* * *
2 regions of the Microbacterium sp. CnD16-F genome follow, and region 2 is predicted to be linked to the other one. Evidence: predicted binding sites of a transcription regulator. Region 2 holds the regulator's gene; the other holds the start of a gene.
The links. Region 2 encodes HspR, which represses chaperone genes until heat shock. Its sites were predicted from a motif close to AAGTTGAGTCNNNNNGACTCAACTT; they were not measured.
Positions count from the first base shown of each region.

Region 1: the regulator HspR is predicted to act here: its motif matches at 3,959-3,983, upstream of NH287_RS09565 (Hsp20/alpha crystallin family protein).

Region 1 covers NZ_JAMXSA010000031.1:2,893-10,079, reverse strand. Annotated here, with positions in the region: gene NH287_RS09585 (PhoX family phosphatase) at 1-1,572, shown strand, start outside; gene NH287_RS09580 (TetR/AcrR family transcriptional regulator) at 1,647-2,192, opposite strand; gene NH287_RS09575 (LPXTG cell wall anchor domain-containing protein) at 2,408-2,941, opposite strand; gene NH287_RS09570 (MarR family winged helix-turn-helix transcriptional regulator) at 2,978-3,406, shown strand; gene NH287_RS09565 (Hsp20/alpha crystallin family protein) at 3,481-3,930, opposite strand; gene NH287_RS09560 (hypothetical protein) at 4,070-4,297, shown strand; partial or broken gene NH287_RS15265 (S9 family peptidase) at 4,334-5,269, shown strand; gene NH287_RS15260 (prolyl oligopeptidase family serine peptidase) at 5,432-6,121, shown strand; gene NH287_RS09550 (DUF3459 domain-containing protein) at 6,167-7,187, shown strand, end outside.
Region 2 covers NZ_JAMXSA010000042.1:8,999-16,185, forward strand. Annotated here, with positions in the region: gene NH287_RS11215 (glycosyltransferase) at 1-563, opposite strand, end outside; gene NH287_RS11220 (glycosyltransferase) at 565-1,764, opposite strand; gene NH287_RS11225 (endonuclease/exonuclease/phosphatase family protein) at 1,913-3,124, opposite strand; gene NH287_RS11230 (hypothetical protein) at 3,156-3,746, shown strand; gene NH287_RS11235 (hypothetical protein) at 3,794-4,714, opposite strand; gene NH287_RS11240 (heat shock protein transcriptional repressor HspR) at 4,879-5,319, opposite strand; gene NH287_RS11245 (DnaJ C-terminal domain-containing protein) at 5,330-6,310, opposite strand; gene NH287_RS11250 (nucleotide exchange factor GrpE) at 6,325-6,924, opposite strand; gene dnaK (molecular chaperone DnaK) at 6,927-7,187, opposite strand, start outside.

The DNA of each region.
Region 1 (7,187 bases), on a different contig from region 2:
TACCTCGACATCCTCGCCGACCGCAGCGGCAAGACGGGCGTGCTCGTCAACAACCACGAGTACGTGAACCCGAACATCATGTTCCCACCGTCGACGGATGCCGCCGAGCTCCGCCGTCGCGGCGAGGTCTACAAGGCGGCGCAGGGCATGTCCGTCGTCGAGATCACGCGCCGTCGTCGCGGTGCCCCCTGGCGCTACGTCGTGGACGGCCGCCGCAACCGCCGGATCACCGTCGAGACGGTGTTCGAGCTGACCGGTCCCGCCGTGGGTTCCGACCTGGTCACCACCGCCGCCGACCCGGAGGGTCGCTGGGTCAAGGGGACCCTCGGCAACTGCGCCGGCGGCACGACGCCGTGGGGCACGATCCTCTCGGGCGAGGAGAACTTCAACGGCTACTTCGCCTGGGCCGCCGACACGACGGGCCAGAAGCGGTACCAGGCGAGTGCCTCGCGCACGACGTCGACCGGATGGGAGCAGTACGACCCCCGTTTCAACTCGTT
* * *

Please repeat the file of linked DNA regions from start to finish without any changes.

2 regions of the Microbacterium sp. CnD16-F genome follow, and region 2 is predicted to be linked to the other one. Evidence: predicted binding sites of a transcription regulator. Region 2 holds the regulator's gene; the other holds the start of a gene.
The links. Region 2 encodes HspR, which represses chaperone genes until heat shock. Its sites were predicted from a motif close to AAGTTGAGTCNNNNNGACTCAACTT; they were not measured.
Positions count from the first base shown of each region.

Region 1: the regulator HspR is predicted to act here: its motif matches at 3,959-3,983, upstream of NH287_RS09565 (Hsp20/alpha crystallin family protein).

Region 1 covers NZ_JAMXSA010000031.1:2,893-10,079, reverse strand. Annotated here, with positions in the region: gene NH287_RS09585 (PhoX family phosphatase) at 1-1,572, shown strand, start outside; gene NH287_RS09580 (TetR/AcrR family transcriptional regulator) at 1,647-2,192, opposite strand; gene NH287_RS09575 (LPXTG cell wall anchor domain-containing protein) at 2,408-2,941, opposite strand; gene NH287_RS09570 (MarR family winged helix-turn-helix transcriptional regulator) at 2,978-3,406, shown strand; gene NH287_RS09565 (Hsp20/alpha crystallin family protein) at 3,481-3,930, opposite strand; gene NH287_RS09560 (hypothetical protein) at 4,070-4,297, shown strand; partial or broken gene NH287_RS15265 (S9 family peptidase) at 4,334-5,269, shown strand; gene NH287_RS15260 (prolyl oligopeptidase family serine peptidase) at 5,432-6,121, shown strand; gene NH287_RS09550 (DUF3459 domain-containing protein) at 6,167-7,187, shown strand, end outside.
Region 2 covers NZ_JAMXSA010000042.1:8,999-16,185, forward strand. Annotated here, with positions in the region: gene NH287_RS11215 (glycosyltransferase) at 1-563, opposite strand, end outside; gene NH287_RS11220 (glycosyltransferase) at 565-1,764, opposite strand; gene NH287_RS11225 (endonuclease/exonuclease/phosphatase family protein) at 1,913-3,124, opposite strand; gene NH287_RS11230 (hypothetical protein) at 3,156-3,746, shown strand; gene NH287_RS11235 (hypothetical protein) at 3,794-4,714, opposite strand; gene NH287_RS11240 (heat shock protein transcriptional repressor HspR) at 4,879-5,319, opposite strand; gene NH287_RS11245 (DnaJ C-terminal domain-containing protein) at 5,330-6,310, opposite strand; gene NH287_RS11250 (nucleotide exchange factor GrpE) at 6,325-6,924, opposite strand; gene dnaK (molecular chaperone DnaK) at 6,927-7,187, opposite strand, start outside.

The DNA of each region.
Region 1 (7,187 bases), on a different contig from region 2:
TACCTCGACATCCTCGCCGACCGCAGCGGCAAGACGGGCGTGCTCGTCAACAACCACGAGTACGTGAACCCGAACATCATGTTCCCACCGTCGACGGATGCCGCCGAGCTCCGCCGTCGCGGCGAGGTCTACAAGGCGGCGCAGGGCATGTCCGTCGTCGAGATCACGCGCCGTCGTCGCGGTGCCCCCTGGCGCTACGTCGTGGACGGCCGCCGCAACCGCCGGATCACCGTCGAGACGGTGTTCGAGCTGACCGGTCCCGCCGTGGGTTCCGACCTGGTCACCACCGCCGCCGACCCGGAGGGTCGCTGGGTCAAGGGGACCCTCGGCAACTGCGCCGGCGGCACGACGCCGTGGGGCACGATCCTCTCGGGCGAGGAGAACTTCAACGGCTACTTCGCCTGGGCCGCCGACACGACGGGCCAGAAGCGGTACCAGGCGAGTGCCTCGCGCACGACGTCGACCGGATGGGAGCAGTACGACCCCCGTTTCAACTCGTT